Politics and Technology.

Thursday, March 26, 2009

nsupdate By Key From RHEL

We have a DNS zone here at DJ that's used for allowing nsupdates, typically in the case of applications with an HA capability between VLANS out on the WAN (when migrating the production IP is not an option).

While we have used ACLs for the allow-update stanza in bind's named.conf, I wanted to make the push towards key based authentication. The following how to is what I did to make that work.

First, generate the key. This will create two files, containing the same key, due to backwards compatibility issues with the library used to create the key. The options to pass to the "dnssec-keygen" tool (part of the bind RPM) are simple. The "-r /dev/urandom" bit below uses the psuedo-random driver to generate the key; something perfectly sufficient for this case IMHO. The name you use for the key is not important. Though it looks like an FQDN, it can be "fuzzydice" if you want it to be. The convention in all things BIND seems to be "something.yourdomain.com".

# dnssec-keygen -a HMAC-MD5 -b 512 -n HOST -r /dev/urandom some.meaningful.name.com
# ls *meaningful*
Ksome.meaningful.name.com.+157+01885.key Ksome.meaningful.name.com.+157+01885.private

I prefer to copy the key string from the ".private" key file as it doesn't have any spaces in the key string. Its contents would look like this.

Private-key-format: v1.2
Algorithm: 157 (HMAC_MD5)
Key: sKTsCBcE9PbjY8nG9izhfbASk5O1xI9L+O7R/tC3go+HVsneIOZuoEy9DH0dTILbjodRj9QZT6RPT3MwUHg8aw==

The next step is to allow this key's use by named. You will need to edit "named.conf" in at least one place, possibly two.

First, update your "allow-update" line in the zone entry. For example see below.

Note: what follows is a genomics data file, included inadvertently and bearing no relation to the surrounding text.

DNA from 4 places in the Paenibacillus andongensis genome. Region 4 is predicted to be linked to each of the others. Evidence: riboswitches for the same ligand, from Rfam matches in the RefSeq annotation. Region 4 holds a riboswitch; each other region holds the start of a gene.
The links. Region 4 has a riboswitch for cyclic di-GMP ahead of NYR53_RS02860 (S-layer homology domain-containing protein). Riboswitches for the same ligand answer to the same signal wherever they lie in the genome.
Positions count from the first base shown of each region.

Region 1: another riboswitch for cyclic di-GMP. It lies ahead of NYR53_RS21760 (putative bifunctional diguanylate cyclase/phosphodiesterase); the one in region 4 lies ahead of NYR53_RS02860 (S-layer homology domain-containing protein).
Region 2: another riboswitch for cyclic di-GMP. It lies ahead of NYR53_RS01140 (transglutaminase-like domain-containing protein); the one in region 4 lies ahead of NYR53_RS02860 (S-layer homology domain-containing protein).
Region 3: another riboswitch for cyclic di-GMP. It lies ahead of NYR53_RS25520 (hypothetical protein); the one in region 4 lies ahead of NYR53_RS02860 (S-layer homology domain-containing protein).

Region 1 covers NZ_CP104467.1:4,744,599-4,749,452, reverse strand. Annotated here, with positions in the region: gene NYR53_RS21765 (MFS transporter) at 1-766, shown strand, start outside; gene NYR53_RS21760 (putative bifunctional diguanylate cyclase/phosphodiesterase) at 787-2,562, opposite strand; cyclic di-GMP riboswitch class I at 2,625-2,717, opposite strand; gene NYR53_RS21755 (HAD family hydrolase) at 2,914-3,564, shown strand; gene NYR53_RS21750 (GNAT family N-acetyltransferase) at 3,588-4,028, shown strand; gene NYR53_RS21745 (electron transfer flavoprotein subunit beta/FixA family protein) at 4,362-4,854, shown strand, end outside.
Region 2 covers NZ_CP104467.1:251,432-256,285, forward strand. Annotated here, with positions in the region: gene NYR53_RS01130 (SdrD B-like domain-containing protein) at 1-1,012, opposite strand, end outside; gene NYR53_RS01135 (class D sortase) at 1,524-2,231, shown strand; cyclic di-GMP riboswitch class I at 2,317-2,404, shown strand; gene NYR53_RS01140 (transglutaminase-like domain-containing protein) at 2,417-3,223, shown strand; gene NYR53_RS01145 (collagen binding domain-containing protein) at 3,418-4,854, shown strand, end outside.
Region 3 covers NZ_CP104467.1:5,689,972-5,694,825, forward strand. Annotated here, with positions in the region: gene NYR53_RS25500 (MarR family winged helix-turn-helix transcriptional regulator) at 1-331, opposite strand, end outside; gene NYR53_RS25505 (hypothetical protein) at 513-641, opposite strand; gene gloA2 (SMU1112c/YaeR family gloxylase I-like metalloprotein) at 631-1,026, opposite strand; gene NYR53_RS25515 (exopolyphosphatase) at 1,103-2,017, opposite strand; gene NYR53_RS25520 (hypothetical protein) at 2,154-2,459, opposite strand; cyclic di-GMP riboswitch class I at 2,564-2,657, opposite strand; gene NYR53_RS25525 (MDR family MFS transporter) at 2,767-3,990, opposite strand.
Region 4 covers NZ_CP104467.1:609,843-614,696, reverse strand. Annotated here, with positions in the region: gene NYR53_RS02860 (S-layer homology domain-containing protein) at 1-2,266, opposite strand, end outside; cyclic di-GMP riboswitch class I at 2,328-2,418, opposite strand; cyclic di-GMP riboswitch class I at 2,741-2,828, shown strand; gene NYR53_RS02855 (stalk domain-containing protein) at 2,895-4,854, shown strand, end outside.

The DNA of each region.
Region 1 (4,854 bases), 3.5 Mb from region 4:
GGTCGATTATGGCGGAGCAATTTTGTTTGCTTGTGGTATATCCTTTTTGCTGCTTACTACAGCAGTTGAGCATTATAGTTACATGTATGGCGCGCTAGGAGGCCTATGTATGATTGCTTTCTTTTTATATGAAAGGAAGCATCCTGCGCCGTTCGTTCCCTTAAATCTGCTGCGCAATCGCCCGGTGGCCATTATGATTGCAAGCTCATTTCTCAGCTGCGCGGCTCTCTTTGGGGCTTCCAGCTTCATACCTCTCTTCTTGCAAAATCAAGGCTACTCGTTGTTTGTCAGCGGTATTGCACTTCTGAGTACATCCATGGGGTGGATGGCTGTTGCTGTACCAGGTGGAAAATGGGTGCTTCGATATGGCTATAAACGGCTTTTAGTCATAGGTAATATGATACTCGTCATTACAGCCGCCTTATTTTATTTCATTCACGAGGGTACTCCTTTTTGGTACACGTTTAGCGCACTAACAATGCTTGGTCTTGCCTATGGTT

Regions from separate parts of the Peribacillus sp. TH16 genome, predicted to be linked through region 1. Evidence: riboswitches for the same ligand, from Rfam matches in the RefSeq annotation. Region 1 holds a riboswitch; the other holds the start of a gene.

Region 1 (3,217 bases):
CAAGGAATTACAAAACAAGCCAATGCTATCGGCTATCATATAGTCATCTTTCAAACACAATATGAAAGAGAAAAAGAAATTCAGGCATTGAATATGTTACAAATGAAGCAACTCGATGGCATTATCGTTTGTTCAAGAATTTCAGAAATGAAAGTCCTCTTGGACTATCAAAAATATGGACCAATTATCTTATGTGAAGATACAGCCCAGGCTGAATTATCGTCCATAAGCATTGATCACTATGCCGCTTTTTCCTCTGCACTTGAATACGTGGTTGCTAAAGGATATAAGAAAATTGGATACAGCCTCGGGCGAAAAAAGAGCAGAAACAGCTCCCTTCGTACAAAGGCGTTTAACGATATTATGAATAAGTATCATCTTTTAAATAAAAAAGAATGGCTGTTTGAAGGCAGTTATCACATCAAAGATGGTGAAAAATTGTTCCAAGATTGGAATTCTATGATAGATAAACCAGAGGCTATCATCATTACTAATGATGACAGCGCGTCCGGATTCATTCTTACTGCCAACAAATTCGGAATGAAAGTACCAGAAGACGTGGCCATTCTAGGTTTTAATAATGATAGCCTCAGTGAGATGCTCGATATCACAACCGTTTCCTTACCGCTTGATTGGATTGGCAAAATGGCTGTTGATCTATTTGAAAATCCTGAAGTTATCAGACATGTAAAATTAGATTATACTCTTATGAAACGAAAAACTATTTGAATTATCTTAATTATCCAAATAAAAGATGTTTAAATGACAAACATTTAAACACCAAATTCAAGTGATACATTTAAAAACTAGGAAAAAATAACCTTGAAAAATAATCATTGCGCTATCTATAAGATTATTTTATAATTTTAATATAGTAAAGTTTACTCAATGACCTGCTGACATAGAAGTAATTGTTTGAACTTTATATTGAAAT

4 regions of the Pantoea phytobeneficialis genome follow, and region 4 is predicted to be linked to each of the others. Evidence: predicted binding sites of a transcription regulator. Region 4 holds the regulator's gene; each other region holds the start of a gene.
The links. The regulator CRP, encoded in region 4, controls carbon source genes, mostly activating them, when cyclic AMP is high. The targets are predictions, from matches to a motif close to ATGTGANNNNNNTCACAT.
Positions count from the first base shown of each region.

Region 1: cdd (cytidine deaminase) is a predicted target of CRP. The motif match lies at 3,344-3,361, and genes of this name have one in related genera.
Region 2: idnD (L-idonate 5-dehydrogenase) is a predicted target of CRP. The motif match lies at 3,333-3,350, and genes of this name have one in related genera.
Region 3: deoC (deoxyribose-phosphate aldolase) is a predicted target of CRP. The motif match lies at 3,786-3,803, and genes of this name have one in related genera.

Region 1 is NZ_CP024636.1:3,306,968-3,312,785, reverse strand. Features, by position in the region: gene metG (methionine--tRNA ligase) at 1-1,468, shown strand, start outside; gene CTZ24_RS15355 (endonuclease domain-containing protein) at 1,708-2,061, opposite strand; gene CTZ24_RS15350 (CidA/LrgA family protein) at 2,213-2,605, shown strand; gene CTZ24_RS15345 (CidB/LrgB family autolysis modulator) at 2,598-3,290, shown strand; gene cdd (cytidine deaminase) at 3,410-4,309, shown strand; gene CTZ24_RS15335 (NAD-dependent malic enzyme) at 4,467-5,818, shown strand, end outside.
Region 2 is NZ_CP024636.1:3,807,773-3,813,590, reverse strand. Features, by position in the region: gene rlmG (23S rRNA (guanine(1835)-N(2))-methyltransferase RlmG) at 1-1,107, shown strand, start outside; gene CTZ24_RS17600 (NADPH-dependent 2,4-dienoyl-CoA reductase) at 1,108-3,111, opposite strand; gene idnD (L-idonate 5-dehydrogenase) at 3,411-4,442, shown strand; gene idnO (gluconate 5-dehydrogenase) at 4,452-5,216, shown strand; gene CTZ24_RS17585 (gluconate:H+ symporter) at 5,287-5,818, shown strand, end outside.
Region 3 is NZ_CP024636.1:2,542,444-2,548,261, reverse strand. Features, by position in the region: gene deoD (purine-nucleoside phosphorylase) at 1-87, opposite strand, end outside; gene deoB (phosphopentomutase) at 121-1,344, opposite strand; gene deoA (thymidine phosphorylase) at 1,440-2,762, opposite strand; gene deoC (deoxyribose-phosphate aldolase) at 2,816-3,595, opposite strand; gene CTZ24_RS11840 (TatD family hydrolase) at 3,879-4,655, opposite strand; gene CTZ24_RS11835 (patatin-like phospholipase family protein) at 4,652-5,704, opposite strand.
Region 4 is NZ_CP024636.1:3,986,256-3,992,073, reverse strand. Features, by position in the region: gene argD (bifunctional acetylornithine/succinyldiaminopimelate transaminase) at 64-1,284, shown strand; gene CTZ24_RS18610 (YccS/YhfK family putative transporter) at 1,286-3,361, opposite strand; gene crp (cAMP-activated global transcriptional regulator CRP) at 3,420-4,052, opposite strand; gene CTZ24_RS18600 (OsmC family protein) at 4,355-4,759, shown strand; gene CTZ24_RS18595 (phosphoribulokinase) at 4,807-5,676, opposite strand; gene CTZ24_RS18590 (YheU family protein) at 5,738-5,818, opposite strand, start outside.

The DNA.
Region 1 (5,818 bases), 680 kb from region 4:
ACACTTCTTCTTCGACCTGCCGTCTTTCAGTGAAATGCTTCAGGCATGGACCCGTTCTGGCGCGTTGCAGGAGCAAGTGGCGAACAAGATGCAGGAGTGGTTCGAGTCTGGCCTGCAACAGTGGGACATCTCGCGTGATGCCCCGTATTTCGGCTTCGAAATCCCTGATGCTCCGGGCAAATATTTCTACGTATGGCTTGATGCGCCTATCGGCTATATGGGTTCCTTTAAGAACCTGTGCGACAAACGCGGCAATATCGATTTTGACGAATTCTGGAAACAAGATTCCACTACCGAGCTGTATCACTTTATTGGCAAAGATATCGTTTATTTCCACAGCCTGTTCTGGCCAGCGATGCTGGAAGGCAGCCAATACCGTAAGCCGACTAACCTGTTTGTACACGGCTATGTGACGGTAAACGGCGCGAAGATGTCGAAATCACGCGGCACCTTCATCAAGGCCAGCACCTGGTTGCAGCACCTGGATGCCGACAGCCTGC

zone "ha.yourdomain.com" in {
type master;
file "db.ha.yourdomain.com";
forwarders {};
allow-update { key some.meaningful.name.com; };

You can mix ACLs, hosts, and keys on the same "allow-update".

allow-update { key some.meaningful.name.com;; my_trusted_acl; };

Secondly, you need to include the key for named to pick up. This is typically done in one of two ways: directly in the "named.conf" file or in an included file. RHEL's named.conf, out of the box, should have the following line.

include "/etc/key.conf";

Ideally, this is where you put the key to avoid a messy "named.conf" but you could put the key directly in. Either way, your entry should look something like this.

key some.meaningful.name.com. {
algorithm hmac-md5;
secret "sKTsCBcE9PbjY8nG9izhfbASk5O1xI9L+O7R/tC3go+HVsneIOZuoEy9DH0dTILbjodRj9QZT6RPT3MwUHg8aw==";

Don't forget to reload named.

# rndc reload

Now that was the hard part. The easy part is to actually use the key. The "nsupdate" tool is well documented in RHEL's man page, so I'll just show an example case. What isn't so well documented is that you need BOTH ".key" and ".private" files even though you only refer to one on the command line. Keep both of those files in the same directory.

# nsupdate -k Ksome.meaningful.name.com.+157+01885.private
> server
> update delete virtualhost.ha.yourdomain.com. CNAME
> update add virtualhost.ha.yourdomain.com. 300 CNAME virtualhost.otherdc.yourdomain.com.
> send
> quit